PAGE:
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Member Research & Reports

Member Research & Reports

Iowa: Study Shows Obese Women More Likely to Give Birth Prematurely

A new study from the University of Iowa College of Public Health finds that women who are obese and become pregnant are significantly more likely to give birth prematurely than women who have a healthy weight.

The study, published in The Lancet Diabetes & Endocrinology, also finds wide variations based on the mother’s age and race/ethnicity, to the extent that doctors may want to consider those factors when advising patients who are pregnant or want to become pregnant.

“Our results suggest that future clinical guidelines for maternal care before and during pregnancy should include age-specific and race- or ethnicity-specific recommendations,” says Dr. Wei Bao, assistant professor of epidemiology in the College of Public Health and the study’s corresponding author.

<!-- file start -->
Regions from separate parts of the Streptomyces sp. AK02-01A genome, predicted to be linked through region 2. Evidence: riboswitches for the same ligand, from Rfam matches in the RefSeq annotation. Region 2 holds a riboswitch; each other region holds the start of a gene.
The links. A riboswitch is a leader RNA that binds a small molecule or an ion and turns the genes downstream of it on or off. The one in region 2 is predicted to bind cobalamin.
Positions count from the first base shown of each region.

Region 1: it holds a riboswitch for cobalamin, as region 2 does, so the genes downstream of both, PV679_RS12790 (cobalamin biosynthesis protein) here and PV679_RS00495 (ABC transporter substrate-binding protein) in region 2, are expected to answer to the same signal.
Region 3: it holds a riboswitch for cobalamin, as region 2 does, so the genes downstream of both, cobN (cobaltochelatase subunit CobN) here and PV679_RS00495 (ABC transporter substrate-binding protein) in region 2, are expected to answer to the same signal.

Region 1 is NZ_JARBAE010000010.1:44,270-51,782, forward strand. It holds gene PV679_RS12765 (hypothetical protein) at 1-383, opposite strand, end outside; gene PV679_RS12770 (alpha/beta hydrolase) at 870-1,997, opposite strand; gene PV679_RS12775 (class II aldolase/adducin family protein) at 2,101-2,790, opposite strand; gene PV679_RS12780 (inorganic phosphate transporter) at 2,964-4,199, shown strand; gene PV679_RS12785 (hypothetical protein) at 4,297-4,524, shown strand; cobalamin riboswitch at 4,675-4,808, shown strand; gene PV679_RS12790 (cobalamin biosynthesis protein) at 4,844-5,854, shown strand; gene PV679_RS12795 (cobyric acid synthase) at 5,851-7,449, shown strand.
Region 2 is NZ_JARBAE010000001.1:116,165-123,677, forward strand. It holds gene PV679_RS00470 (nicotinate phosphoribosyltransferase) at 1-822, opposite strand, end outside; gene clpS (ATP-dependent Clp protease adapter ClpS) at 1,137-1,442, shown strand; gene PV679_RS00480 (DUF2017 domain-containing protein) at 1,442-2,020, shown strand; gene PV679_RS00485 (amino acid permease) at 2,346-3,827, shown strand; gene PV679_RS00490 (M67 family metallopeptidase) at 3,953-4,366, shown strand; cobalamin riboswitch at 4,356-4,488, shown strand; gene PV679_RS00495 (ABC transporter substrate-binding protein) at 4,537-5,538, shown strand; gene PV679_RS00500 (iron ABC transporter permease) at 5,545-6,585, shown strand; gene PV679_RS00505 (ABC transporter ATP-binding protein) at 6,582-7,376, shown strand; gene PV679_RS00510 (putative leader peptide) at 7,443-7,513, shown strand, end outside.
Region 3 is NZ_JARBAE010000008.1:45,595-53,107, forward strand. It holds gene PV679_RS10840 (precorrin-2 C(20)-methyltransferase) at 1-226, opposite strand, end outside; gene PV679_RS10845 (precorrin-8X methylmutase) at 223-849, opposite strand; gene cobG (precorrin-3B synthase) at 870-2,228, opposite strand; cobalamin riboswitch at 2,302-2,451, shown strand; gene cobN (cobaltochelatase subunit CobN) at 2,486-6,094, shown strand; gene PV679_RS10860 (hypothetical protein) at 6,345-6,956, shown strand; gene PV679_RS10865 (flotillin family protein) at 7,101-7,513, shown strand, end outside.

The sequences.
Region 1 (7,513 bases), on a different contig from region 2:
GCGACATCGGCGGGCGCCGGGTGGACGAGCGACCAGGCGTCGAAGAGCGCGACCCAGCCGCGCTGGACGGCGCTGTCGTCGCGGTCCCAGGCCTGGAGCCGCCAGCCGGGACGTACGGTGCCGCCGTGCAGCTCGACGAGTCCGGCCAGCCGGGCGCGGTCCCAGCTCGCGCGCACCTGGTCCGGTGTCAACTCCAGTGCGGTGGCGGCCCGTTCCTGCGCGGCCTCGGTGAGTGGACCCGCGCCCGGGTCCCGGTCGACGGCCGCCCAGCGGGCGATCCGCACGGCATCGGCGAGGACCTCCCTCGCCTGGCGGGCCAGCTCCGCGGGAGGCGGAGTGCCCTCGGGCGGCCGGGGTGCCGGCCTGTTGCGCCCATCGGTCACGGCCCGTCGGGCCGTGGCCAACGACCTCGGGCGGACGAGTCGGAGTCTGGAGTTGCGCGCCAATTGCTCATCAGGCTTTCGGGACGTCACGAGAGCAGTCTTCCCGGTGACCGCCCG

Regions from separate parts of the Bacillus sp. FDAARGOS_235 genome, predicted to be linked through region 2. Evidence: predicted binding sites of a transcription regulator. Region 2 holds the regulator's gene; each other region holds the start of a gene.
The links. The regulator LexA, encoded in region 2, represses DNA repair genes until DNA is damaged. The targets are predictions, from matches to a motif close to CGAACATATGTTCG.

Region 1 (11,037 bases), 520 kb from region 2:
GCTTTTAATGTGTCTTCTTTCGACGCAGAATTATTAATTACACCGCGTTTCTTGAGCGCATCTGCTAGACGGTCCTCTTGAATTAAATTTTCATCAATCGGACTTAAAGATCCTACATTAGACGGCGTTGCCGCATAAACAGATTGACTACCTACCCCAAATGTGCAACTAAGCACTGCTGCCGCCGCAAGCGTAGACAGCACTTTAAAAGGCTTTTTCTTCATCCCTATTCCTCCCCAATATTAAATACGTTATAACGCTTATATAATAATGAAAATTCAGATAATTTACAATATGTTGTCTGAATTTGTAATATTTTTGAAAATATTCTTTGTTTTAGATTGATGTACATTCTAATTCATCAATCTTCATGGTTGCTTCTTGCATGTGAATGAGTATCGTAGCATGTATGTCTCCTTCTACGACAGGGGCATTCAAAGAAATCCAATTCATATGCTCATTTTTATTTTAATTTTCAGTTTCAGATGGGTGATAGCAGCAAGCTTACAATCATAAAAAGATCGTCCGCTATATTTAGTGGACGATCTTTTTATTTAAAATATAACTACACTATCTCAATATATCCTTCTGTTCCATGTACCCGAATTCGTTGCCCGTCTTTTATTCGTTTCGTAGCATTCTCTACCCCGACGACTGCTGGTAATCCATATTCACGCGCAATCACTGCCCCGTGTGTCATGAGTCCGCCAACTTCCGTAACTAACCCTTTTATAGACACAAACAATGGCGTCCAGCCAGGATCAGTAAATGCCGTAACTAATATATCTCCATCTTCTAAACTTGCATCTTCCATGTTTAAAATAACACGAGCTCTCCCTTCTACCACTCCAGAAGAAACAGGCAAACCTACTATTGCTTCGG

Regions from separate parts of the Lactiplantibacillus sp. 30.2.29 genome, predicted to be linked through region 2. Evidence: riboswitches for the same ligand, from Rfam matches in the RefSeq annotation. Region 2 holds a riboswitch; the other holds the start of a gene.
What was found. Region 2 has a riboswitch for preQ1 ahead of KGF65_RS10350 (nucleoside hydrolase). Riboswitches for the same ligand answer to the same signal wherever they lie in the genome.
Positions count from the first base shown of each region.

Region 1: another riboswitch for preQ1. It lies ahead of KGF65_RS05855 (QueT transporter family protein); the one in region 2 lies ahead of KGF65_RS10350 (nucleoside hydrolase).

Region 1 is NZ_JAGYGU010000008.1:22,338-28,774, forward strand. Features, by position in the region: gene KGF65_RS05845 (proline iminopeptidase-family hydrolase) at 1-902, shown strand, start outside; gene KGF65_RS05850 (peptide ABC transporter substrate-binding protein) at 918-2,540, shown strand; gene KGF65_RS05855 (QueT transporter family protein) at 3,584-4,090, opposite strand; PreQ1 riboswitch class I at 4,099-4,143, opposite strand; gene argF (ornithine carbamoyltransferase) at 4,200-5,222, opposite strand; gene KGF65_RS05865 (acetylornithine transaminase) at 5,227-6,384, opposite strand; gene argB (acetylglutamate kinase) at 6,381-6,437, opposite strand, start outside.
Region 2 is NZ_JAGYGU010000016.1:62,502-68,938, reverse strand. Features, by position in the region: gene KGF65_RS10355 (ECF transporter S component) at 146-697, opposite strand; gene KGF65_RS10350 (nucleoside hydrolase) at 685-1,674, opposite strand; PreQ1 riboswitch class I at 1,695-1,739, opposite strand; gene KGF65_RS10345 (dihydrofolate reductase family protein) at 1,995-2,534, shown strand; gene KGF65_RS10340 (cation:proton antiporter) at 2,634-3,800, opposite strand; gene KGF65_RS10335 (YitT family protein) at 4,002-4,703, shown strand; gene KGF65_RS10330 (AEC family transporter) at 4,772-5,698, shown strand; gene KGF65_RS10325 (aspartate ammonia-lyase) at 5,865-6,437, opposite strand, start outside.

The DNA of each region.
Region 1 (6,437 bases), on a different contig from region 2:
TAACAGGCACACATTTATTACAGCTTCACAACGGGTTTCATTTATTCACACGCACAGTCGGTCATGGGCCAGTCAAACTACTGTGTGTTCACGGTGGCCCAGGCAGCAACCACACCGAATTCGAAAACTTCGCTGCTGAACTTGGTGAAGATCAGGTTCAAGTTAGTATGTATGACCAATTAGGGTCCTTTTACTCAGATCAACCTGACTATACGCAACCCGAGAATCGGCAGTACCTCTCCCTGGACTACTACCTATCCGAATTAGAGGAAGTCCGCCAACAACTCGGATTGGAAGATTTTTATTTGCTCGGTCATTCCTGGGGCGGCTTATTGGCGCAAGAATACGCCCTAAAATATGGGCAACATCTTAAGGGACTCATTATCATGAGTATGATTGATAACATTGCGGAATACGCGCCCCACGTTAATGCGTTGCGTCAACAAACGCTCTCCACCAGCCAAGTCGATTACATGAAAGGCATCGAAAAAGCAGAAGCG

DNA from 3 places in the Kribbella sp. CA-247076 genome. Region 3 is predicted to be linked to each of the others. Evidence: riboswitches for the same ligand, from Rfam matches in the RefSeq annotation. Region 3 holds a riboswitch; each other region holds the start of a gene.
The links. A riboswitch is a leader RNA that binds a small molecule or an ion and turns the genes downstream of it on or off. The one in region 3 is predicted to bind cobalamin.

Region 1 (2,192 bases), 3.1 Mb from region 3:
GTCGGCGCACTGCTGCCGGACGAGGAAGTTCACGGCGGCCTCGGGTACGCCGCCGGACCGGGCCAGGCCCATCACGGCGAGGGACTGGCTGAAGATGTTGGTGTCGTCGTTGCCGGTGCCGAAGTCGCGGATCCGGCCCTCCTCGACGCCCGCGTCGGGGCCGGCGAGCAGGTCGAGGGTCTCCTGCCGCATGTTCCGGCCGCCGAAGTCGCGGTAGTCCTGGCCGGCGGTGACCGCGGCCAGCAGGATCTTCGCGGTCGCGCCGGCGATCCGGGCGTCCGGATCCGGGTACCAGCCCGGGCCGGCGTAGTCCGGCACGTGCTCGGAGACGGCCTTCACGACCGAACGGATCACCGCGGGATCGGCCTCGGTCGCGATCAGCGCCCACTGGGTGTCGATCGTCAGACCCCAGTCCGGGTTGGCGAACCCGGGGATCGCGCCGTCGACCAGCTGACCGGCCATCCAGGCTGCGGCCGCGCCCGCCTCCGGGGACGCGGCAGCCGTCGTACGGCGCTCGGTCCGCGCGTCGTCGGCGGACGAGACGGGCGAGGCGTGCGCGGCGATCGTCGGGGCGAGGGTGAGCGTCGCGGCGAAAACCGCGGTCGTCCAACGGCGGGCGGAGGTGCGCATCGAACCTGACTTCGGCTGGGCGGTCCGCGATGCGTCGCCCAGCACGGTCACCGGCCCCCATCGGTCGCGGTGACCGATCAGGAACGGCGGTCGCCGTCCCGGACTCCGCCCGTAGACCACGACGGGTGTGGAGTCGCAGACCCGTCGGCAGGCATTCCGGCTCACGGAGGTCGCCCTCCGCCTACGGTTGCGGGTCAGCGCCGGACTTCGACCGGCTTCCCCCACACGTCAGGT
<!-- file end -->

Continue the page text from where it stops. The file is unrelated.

In this study, 7.4 percent of the births were pre-term. In the overall population, mothers who were obese had an 18 percent increased risk of delivering a pre-term baby compared with a healthy weight mother.

However, the relationship between obesity and pre-term birth differed by maternal age or race/ethnicity. For example, Dr. Bao says the increased risk of pre-term birth was observed for obese mothers aged 25 years or older, but not for mothers younger than 25.

In terms of race/ethnicity, obese mothers of Hispanic and non-Hispanic white origin had a higher risk of pre-term birth, but obese women of non-Hispanic black origin did not have an increased risk of pre-term birth.

The study also found that a mother being underweight also led to an increased chance of preterm birth. Dr. Bao says underweight mothers have a 33 percent likelihood of giving birth prematurely in the overall population, which is relatively consistent across age and race/ethnicity groups.

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